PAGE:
Definition of dog noun from the Oxford Advanced Learner's Dictionary

      

    dog

     noun
    noun
    BrE BrE//dɒɡ//
     
    ; NAmE NAmE//dɔːɡ//
     
    Attractiveness, Pets, Domesticated mammals
     
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  1. 1   [countable] an animal with four legs and a tail, often kept as a pet or trained for work, for example hunting or guarding buildings. There are many types of dog, some of which are wild. I took the dog for a walk. I could hear a dog barking. dog food guard dogs a dog and her puppies see also guide dog, gun dog, hearing dog, lapdog, prairie dog, sheepdog, sniffer dog, tracker dog See related entries: Pets, Domesticated mammals
  2. 2 [countable] a male dog, fox or wolf compare bitch See related entries: Domesticated mammals
  3. 3the dogs [plural] (British English, informal) greyhound racing
  4. 4[countable] (informal, especially North American English) a thing of low quality; a failure Her last movie was an absolute dog.
  5. 5[countable] (informal) an offensive way of describing a woman who is not considered attractive See related entries: Attractiveness
  6. 6[countable] (informal, disapproving) used, especially after an adjective, to describe a man who has done something bad You dirty dog!
  7. see also hot dog, shaggy-dog story, top dog, watchdog
    Word Origin Old English docga, of unknown origin.Extra examples A dog that savaged a five-year-old child was later destroyed, police have confirmed. A dog was gnawing at an old bone. A dog was sniffing around my heels. Bad dog! What are you doing there? He looked at me with puppy-dog eyes. He’s trained his dog to sit on the back of his bike. I’m just going to walk the dog. Owners who allow their dogs to foul the footpath will be fined. Races have been held at this dog track for seventy years. Rex was a champion show dog. Sniffer dogs were used to find the drugs. Stray dogs roamed the streets at night. The dog barked loudly at the stranger. The dog bounded up to me and started licking my hand. The dog chewed up one of my shoes. The dog warden rounds up stray dogs and takes them to the pound until claimed. The dog was scratching at the door to be let in. The dog went for him and bit him twice on the leg. The dog’s owner was banned from keeping dogs for five years. The dog’s owner was fined £500 and banned from keeping dogs for five years. The labrador is being trained to be a guide dog for the blind. The lady was kissing a little lap dog. The little dogs were yapping at my ankles. The stray dogs are wormed and treated with flea powder. The team wanted to prove that they were top dogs in the region. These dogs have been bred to work as guide dogs for the blind. These dogs were bred to hunt small animals. We didn’t want puppies so we had the dog neutered. We recently had to put our dog to sleep. election lawyers who are mean as junkyard dogsIdioms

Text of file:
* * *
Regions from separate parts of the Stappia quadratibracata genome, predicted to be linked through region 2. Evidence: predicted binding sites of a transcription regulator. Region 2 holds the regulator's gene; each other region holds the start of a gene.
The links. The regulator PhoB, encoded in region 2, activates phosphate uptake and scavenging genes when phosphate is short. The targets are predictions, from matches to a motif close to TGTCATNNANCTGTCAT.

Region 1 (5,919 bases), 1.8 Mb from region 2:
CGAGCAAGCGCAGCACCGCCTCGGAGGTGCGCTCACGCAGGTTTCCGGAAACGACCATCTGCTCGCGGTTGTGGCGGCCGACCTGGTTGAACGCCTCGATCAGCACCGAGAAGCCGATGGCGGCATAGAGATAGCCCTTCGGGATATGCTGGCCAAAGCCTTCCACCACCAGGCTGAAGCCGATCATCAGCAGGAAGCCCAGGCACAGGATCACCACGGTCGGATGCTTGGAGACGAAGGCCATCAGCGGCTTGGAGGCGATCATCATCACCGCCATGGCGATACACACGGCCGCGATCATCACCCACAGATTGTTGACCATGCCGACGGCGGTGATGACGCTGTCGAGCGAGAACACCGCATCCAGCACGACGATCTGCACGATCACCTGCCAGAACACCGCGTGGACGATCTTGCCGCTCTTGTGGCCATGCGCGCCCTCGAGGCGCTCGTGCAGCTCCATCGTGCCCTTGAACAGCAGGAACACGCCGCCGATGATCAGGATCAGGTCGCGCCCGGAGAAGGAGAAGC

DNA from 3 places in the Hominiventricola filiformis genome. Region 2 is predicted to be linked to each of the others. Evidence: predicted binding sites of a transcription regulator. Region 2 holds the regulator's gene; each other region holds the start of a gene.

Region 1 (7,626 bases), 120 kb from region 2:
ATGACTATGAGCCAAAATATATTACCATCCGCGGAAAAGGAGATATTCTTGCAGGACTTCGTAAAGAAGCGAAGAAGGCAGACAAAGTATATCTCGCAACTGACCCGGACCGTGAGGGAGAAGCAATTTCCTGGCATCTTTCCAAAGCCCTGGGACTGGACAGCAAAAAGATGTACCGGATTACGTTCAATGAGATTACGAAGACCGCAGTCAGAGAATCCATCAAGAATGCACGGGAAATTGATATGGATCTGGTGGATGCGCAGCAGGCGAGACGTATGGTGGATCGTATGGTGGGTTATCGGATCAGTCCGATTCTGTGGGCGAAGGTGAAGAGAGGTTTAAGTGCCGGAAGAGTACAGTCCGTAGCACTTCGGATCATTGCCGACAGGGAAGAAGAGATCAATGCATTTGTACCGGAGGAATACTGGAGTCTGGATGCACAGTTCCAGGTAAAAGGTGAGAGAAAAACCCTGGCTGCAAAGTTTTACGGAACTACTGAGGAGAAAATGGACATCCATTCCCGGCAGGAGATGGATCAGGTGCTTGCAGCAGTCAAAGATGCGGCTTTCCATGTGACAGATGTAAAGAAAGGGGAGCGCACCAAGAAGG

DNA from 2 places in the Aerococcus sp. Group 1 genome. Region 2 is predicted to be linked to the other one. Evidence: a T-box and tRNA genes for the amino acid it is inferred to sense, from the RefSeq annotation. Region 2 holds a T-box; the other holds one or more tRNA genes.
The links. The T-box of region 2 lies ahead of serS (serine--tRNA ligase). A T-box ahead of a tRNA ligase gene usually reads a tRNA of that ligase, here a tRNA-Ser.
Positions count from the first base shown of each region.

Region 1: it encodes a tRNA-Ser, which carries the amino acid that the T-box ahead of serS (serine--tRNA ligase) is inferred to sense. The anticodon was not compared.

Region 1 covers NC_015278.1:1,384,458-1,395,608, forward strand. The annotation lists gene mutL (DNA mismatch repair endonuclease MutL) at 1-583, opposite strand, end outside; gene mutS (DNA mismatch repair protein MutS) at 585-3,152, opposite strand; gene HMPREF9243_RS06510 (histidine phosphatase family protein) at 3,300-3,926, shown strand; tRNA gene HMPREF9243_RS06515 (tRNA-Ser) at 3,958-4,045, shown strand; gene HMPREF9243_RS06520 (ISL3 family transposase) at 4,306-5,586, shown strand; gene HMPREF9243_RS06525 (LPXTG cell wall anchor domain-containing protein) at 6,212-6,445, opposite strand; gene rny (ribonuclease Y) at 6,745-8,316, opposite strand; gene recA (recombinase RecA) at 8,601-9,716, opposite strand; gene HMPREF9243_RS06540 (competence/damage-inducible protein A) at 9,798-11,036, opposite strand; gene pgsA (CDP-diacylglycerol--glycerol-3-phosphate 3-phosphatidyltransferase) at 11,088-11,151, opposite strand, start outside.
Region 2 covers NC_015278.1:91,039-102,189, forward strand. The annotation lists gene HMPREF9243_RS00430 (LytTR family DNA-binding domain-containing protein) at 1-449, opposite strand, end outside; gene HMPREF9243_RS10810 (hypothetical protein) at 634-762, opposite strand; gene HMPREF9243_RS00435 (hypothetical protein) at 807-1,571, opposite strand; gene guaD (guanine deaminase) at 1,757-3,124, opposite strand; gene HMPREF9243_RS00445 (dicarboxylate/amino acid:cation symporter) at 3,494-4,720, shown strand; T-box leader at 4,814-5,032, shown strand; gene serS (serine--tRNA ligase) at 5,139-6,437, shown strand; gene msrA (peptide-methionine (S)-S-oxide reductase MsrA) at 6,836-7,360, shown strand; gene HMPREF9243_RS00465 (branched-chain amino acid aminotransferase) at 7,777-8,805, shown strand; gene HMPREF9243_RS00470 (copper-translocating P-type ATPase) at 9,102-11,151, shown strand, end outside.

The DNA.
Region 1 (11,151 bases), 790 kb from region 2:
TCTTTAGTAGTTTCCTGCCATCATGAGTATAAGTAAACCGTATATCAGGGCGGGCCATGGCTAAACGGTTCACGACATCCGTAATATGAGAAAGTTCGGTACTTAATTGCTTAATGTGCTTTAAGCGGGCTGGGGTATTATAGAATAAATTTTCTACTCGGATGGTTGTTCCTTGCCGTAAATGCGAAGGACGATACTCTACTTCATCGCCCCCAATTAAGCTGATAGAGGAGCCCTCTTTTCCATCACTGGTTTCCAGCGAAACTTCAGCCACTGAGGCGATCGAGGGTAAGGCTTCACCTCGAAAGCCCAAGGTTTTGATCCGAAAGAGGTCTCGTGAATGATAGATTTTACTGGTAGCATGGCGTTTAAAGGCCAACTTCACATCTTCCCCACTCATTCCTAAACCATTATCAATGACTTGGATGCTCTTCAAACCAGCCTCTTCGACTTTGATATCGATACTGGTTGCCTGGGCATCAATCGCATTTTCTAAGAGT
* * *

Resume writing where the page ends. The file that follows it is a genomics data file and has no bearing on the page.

be raining cats and dogs
     
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    (informal) to be raining heavily
    (North American English, informal, disapproving) an event that is planned only in order to impress people so that they will support or buy something the dog and pony show of his visits to the war zone a dog and pony show to sell the idea to investors
    (a case of) dog eat dog
     
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    a situation in business, politics, etc. where there is a lot of competition and people are willing to harm each other in order to succeed I'm afraid in this line of work it's a case of dog eat dog. We're operating in a dog-eat-dog world.
    a person who stops other people from enjoying what he or she cannot use or does not want
    a dog’s breakfast/dinner
     
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    (British English, informal) a thing that has been done badly synonym mess He's made a real dog's breakfast of these accounts.
    an unhappy life, full of problems or unfair treatment He led poor Amy a dog’s life. She was desperately lonely, poor dear.
    every dog has his/its day
     
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    (saying) everyone has good luck or success at some point in their life
    (saying) when a person already has a bad reputation, it is difficult to change it because others will continue to blame or suspect him/her
    go to the dogs(North American English also go to hell in a handbasket)
     
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    (informal) to get into a very bad state This firm's gone to the dogs since the new management took over.
    the hair of the dog (that bit you)
     
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    (informal) alcohol that you drink in order to make you feel better when you have drunk too much alcohol the night before
    (saying) to avoid mentioning a subject or something that happened in the past, in order to avoid any problems or arguments
    not have a dog’s chance
     
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    to have no chance at all He hasn't a dog's chance of passing the exam.
    (informal) feeling very ill/sick; vomiting a lot
    the tail (is) wagging the dog
     
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    used to describe a situation in which the most important aspect is being influenced and controlled by somebody/something that is not as important
    (you can’t) teach an old dog new tricks
     
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    (saying) (you cannot) successfully make people change their ideas, methods of work, etc., when they have had them for a long time
    why keep a dog and bark yourself?
     
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    (informal, saying) if somebody can do a task for you, there is no point in doing it yourself
See the Oxford Advanced American Dictionary entry: dog